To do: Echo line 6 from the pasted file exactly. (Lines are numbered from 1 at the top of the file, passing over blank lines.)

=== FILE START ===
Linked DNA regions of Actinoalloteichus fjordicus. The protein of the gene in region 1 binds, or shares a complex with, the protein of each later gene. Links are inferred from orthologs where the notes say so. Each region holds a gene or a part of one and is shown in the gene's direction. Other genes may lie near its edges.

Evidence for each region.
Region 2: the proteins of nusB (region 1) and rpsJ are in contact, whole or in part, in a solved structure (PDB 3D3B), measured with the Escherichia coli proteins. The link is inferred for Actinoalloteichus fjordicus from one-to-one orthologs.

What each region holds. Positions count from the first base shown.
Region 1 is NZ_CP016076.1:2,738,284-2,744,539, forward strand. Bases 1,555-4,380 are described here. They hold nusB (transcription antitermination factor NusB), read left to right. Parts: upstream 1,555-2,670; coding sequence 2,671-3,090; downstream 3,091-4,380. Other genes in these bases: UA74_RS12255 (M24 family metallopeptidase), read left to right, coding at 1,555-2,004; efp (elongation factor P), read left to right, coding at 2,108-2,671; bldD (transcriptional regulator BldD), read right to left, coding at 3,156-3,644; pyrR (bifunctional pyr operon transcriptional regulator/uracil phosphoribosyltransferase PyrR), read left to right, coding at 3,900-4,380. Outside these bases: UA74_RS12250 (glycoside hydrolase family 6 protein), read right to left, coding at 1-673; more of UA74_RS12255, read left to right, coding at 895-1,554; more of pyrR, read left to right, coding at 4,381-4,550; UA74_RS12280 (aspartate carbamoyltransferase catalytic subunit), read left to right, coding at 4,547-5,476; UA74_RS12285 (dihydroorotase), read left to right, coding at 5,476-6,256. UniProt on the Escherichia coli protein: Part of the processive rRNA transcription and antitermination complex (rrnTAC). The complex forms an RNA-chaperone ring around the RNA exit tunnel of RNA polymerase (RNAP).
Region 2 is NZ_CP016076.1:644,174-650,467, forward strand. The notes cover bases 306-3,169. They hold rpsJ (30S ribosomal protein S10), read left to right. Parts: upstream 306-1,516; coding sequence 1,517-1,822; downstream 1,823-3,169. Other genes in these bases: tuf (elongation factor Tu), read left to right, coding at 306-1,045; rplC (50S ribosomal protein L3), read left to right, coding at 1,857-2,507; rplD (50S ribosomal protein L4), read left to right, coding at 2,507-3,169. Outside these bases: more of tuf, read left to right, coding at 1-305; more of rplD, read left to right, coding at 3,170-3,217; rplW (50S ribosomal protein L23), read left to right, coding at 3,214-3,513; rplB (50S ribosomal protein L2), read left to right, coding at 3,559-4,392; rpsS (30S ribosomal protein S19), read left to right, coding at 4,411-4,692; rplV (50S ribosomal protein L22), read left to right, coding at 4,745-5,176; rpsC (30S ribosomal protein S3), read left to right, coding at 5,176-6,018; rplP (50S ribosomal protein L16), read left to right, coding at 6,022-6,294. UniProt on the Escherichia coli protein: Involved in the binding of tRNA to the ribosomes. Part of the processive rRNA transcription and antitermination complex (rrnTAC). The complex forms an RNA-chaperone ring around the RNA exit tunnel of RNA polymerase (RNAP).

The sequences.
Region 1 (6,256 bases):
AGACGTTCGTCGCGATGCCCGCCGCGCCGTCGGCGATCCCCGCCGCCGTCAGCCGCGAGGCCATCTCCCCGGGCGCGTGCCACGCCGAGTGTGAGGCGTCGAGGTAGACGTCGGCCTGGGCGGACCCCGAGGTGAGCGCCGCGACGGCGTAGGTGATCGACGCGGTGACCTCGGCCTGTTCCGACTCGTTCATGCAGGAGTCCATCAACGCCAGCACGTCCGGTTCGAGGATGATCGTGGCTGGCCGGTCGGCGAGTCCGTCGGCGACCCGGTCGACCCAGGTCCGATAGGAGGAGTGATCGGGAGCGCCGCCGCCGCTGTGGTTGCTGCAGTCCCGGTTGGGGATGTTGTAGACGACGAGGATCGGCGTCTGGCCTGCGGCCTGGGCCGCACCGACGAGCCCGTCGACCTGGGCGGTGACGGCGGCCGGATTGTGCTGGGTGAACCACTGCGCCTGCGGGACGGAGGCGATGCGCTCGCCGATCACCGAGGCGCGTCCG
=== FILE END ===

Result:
Region 2 is NZ_CP016076.1:644,174-650,467, forward strand. The notes cover bases 306-3,169. They hold rpsJ (30S ribosomal protein S10), read left to right. Parts: upstream 306-1,516; coding sequence 1,517-1,822; downstream 1,823-3,169. Other genes in these bases: tuf (elongation factor Tu), read left to right, coding at 306-1,045; rplC (50S ribosomal protein L3), read left to right, coding at 1,857-2,507; rplD (50S ribosomal protein L4), read left to right, coding at 2,507-3,169. Outside these bases: more of tuf, read left to right, coding at 1-305; more of rplD, read left to right, coding at 3,170-3,217; rplW (50S ribosomal protein L23), read left to right, coding at 3,214-3,513; rplB (50S ribosomal protein L2), read left to right, coding at 3,559-4,392; rpsS (30S ribosomal protein S19), read left to right, coding at 4,411-4,692; rplV (50S ribosomal protein L22), read left to right, coding at 4,745-5,176; rpsC (30S ribosomal protein S3), read left to right, coding at 5,176-6,018; rplP (50S ribosomal protein L16), read left to right, coding at 6,022-6,294. UniProt on the Escherichia coli protein: Involved in the binding of tRNA to the ribosomes. Part of the processive rRNA transcription and antitermination complex (rrnTAC). The complex forms an RNA-chaperone ring around the RNA exit tunnel of RNA polymerase (RNAP).